JPC SYSTEMIC PATHOLOGY
SIGNALMENT (JPC #2018633): 12-year-old male German Shepherd Dog
HISTORY: Incidental finding at necropsy
HISTOPATHOLOGIC DESCRIPTION: Kidney (2 sections): Focally expanding the corticomedullary junction, widely separating and often replacing tubules and glomeruli, and compressing adjacent parenchyma, is a round, 5 mm diameter, unencapsulated, well-demarcated, sparsely-cellular neoplasm composed of interlacing streams and bundles of spindle to stellate shaped cells separated by abundant dense collagenous matrix. Neoplastic cells have indistinct cell borders, scant eosinophilic fibrillar cytoplasm, and an oval to elongate nucleus with finely-stippled chromatin and a small nucleolus. No mitoses are observed. Frequently surrounding the neoplasm, and multifocally expanding the interstitium of the remaining kidney, there are small aggregates of plasma cells and lymphocytes, and variable amounts of fibrosis. Multifocally, remaining glomeruli exhibit one or more of the following changes: thickened Bowman’s capsule with hypertrophy and hyperplasia of the visceral epithelial lining and occasional attachment to the glomerular tuft (synechiae); ectatic uriniferous space containing proteinaceous fluid; rare glomerular sclerosis and obsolescence; and periglomerular fibrosis. Multifocally, tubules are ectatic and contain proteinaceous fluid, and tubular epithelial cells are occasionally hypertrophied with vacuolated cytoplasm (degenerate). Focally there is a depression in the renal capsule, which is subtended by a wedge-shaped subcapsular area composed of moderate amounts of fibrous connective tissue that separates, surrounds, and replaces glomeruli and tubules (infarct). Remaining glomeruli in the infarcted area are variably sclerotic to obsolescent.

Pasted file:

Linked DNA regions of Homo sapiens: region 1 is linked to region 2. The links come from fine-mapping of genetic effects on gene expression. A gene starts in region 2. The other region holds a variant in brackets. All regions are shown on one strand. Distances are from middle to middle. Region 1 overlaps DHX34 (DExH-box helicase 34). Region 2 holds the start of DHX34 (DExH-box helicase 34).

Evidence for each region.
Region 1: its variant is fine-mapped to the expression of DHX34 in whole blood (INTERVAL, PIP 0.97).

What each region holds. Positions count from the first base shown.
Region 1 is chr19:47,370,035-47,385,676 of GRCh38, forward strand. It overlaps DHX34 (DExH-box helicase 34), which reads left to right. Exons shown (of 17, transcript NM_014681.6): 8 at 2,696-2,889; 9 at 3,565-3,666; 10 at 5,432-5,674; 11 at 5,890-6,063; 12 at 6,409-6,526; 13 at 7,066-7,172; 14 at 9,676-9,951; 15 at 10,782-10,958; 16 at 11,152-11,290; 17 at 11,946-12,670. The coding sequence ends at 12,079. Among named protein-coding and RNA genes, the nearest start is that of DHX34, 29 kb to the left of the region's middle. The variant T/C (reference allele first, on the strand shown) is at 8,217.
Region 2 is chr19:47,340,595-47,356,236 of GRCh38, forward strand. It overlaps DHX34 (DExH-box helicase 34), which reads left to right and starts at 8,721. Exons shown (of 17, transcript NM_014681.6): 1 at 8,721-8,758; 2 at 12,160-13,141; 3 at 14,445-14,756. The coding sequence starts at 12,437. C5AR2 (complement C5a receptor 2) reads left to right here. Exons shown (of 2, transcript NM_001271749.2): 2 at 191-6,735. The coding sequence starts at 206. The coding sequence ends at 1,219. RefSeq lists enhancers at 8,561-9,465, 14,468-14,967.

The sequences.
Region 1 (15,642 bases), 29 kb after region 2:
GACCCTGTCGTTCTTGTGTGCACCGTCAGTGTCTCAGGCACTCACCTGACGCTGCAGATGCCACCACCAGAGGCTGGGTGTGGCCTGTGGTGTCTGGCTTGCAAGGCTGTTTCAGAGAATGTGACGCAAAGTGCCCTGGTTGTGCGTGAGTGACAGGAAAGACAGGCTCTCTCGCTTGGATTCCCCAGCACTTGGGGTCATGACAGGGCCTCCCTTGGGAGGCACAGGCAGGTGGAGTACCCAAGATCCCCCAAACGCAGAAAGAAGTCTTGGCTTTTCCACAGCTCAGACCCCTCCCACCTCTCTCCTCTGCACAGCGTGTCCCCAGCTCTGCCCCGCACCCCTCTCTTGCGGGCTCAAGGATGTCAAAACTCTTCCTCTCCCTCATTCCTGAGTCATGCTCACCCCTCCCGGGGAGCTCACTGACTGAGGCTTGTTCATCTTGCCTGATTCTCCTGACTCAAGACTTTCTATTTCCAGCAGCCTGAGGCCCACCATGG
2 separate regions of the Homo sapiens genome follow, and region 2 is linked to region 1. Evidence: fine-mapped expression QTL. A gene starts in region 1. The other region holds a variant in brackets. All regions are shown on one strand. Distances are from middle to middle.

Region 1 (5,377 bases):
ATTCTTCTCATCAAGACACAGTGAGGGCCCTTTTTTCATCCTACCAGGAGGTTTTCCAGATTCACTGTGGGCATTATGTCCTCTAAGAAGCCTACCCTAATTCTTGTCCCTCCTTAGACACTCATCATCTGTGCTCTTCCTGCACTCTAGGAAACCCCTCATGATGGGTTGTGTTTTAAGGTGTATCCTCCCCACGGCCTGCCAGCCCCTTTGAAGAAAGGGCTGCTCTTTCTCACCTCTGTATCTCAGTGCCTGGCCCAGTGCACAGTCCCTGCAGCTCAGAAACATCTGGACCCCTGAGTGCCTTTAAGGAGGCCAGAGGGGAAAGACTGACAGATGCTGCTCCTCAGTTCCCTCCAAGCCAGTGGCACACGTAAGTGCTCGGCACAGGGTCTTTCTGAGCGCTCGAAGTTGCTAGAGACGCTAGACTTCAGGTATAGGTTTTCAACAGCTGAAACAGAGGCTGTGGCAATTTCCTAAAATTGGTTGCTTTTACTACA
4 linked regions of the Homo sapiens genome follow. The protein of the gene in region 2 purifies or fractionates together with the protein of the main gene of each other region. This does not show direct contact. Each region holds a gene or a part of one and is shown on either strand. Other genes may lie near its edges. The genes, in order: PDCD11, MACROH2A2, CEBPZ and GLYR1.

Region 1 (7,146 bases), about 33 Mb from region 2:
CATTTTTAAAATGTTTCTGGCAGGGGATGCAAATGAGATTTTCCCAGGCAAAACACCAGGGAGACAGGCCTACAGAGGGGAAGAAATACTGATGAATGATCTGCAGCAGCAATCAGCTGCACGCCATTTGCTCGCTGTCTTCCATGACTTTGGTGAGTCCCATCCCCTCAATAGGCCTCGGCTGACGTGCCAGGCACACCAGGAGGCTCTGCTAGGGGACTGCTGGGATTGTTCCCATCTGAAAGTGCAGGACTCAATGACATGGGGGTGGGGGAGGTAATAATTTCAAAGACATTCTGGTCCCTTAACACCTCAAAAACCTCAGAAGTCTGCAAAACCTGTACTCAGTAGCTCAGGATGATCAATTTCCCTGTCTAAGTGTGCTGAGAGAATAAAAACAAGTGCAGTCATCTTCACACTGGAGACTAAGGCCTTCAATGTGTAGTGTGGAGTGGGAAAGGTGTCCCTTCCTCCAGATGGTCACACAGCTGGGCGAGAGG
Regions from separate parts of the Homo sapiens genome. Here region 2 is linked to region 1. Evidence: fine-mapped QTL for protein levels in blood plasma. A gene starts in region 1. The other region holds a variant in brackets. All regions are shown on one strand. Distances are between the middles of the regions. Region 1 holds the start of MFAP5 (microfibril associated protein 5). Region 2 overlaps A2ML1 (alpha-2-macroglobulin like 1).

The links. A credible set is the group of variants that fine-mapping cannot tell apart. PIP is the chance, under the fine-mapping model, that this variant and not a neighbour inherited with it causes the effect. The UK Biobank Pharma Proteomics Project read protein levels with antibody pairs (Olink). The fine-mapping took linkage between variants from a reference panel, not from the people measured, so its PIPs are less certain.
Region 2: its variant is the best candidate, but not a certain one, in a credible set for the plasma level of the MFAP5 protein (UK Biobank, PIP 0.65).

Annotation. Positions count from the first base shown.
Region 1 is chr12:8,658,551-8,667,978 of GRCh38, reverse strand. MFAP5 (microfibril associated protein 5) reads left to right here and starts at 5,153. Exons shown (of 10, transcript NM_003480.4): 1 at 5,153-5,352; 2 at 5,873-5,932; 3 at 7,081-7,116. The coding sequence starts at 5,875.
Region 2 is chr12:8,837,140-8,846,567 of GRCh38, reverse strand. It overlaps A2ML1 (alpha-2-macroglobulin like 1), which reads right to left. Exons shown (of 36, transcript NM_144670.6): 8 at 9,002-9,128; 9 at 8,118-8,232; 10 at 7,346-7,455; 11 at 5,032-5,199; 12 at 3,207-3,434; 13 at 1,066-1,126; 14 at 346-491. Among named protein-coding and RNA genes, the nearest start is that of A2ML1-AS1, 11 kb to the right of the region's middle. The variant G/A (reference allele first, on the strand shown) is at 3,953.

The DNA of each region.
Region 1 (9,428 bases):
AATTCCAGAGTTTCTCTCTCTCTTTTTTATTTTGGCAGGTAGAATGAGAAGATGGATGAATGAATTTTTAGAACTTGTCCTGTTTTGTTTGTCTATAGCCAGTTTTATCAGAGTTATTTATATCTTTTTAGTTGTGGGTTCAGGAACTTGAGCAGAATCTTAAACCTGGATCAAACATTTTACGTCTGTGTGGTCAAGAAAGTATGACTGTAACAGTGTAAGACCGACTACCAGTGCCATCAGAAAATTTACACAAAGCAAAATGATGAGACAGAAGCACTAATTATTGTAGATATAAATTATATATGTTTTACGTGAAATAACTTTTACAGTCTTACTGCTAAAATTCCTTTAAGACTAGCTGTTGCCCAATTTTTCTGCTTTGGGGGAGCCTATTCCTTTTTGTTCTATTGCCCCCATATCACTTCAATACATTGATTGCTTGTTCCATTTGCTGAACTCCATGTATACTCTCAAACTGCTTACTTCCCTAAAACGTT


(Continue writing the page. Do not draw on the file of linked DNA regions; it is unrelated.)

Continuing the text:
- Kidney, corticomedullary junction: Renal interstitial cell tumor (fibroma), German Shepherd Dog, canine.
- Kidney: Nephritis, interstitial, lymphoplasmacytic, multifocal, mild, with multifocal glomerulosclerosis and obsolescence.
- Kidney, cortex: Infarct, chronic, focal.
CONDITION: Renal interstitial cell tumor
- Uncommon primary mesenchymal tumor of the kidney that occurs near the corticomedullary junction in dogs >10 years old
- Usually incidental finding at necropsy
- Originates from fibroblast-like interstitial cells of renal stroma that are distinct from interstitial fibroblasts
- Renal interstitial cells contain prostaglandin, arachidonic acid, and a neutral antihypertensive lipid that may lower arterial blood pressure
TYPICAL GROSS FINDINGS:
- Often bilateral, multiple, and located in cortex near corticomedullary junction
- Well-circumscribed, firm, grey-white nodules, ranging in size from 2–20 mm
- May be mineralized or compressive
TYPICAL LlGHT MICROSCOPIC FINDINGS:
- Unencapsulated; blend into the surrounding interstitium
- May entrap glomeruli and tubules
- Small spindle to stellate cells with loose fibrillar to dense eosinophilic hyalinized matrix containing variable amounts of collagen; cells may contain lipid droplets
- Low mitotic rate
- Presence of intracytoplasmic lipid droplets differentiates renal interstitial cell tumors from renal fibromas
- Cells have irregular cell membranes, elongate and branched cytoplasmic processes, moderate amounts of rough endoplasmic reticulum, and cytoplasmic electron-dense osmiophilic membrane-bound vacuoles
- Collagen fibrils fill extracellular spaces
ADDITIONAL DIAGNOSTIC TESTS:
- Renal interstitial cell tumors stain positively with Alcian blue, PAS, and Toluidine blue; renal fibromas are negative with these stains
- Macroscopically and microscopically indistinguishable from renal fibromas (electron microscopy and special stain to differentiate)
- Other primary renal mesenchymal tumors include hemangioma, benign cortical fibroma, neurofibroma, malignant fibrous histiocytoma and oncocytoma
- Benign renal neoplasms in man are relatively common incidental autopsy findings
- Cianciolo RE, Mohr FC. Urinary system. In: Maxie MG, ed. Jubb, Kennedy, and Palmer’s Pathology of Domestic Animals. 6th ed. St. Louis, MO: Elsevier; 2016:447.
- Diters RW, Wells M: Renal interstitial cell tumors in the dog. Vet Pathol. 1986;23:74-76.
- Meuten DJ, Meuten TLK: Tumors of the urinary system. In: Meuten DJ. Ed. Tumors in Domestic Animals. 5th ed. Ames, IA: Iowa State Press; 2017:650-651.
- Picut CA, Valentine BA: Renal fibroma in four dogs. Vet Pathol. 1985:22:422-423.